A Project for Better Journalism chapter

More Than a Single Story

Photo courtesy of the Museum of the New South

On January 15, 2018, the entire community came together to celebrate the life and teachings of Dr. Martin Luther King, Jr.

I spoke with the masterminds–Mr. Sohn and Mrs. Pugh–about the day last Friday. Mrs. Pugh started off with, “So many people hear Martin Luther King, and they just think one thing.” She went on to explain that “his ideas are so applicable and so wide-reaching. He was interested in workers’ rights. He was interested in veterans. He was interested in white garbage men.” Those were the people he marched with and for, so it is paramount that they are remembered as part of the movement. The idea of intersectionality and the depth and breadth of MLK is what allowed me to learn about anti-Semitism in America with Mr. Goldstein. You would think that anti-Semitism wouldn’t be highlighted on MLK day, but Dr. King himself said, “I solemnly pledge to do my utmost to uphold the fair name of the Jews — because bigotry in any form is an affront to us all.” Bay Cohen, a fellow editor here at the Chronicle, co-led the workshop on Opening Dialogue About Sexual Assault and appreciated how “students participated in open and respectful discourse.” Another aspect of Dr. King that was highlighted by this year’s program is the creation of a “Beloved Community.” Martin Luther King Jr. believed that the Beloved Community represents the reconciliation of adversaries cooperating together in a spirit of friendship and goodwill. For us, that meant meeting in Flippin to package 40,000 meals, listening to “Lean on Me,” and spilling an inhumane amount of rice on the ground.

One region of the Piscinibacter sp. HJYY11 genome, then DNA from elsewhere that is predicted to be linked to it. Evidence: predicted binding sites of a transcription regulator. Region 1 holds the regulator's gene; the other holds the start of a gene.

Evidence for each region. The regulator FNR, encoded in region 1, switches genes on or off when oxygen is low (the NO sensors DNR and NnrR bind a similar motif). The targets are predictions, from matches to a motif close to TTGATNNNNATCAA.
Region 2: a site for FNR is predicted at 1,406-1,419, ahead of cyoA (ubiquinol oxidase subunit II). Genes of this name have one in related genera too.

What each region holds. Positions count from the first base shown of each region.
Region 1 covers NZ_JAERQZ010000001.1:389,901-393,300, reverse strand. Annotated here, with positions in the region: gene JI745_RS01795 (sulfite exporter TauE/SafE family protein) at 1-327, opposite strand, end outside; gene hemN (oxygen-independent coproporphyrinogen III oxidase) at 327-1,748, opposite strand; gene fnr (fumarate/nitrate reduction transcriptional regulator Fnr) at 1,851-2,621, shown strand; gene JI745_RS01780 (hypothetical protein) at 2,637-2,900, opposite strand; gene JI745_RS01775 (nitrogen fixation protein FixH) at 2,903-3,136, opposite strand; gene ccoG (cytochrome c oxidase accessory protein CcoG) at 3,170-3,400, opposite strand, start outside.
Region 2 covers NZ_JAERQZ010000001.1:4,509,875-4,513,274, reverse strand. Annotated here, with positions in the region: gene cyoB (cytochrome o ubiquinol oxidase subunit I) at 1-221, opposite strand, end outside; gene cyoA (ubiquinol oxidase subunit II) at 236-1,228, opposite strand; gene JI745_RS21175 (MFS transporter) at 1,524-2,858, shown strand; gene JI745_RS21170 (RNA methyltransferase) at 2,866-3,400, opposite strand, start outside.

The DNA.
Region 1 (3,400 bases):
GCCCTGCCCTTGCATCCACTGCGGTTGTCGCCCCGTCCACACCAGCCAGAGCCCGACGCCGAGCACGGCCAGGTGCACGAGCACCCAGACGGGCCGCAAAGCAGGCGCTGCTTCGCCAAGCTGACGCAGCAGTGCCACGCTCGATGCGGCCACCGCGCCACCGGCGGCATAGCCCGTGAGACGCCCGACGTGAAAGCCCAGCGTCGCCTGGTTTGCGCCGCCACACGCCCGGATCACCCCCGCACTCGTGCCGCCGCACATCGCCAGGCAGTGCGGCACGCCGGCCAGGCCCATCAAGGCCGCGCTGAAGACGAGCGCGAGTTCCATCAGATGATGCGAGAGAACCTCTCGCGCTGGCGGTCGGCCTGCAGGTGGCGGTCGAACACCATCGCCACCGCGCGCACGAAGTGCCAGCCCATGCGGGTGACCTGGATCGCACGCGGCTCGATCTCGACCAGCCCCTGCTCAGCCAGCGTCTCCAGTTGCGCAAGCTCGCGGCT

Beyond Flippin Fieldhouse, I have to acknowledge how amazing Mr. Sohn and Mrs. Pugh are. They spent countless hours, days, weeks, and even years bringing MLK Day into fruition. Further, they do far more than MLK Day. As Co-Directors of the Office of Equity & Inclusion, they organize Affinity Dinners for students who identify as minorities. They champion diversity and inclusion not because it’s easy, but because they’re passionate about helping EHS be a truly Beloved Community.

The question we can ask after days like Monday is what do we do now? Get involved. Join a club. Start a group. Come up with a workshop. Do any or all of these things, and sooner rather than later. Mr. Sohn and Mrs. Pugh start organizing and booking workshops for MLK day in April, so if you have any ideas, send them an email as soon as possible. Students have more influence than they know, as Jennifer Hamady from the Finding Your Voice: For Colored Girls Only workshop was brought to the Holy Hill by driven students.

As for what we should do as humans of EHS, Mr. Sohn writes, “from here, we must simply take action and stand up for what is right, engage in important conversations, and lead with kindness and compassion to engender the kind of change we want to see in the world.”

Well said, Amen, and go to it.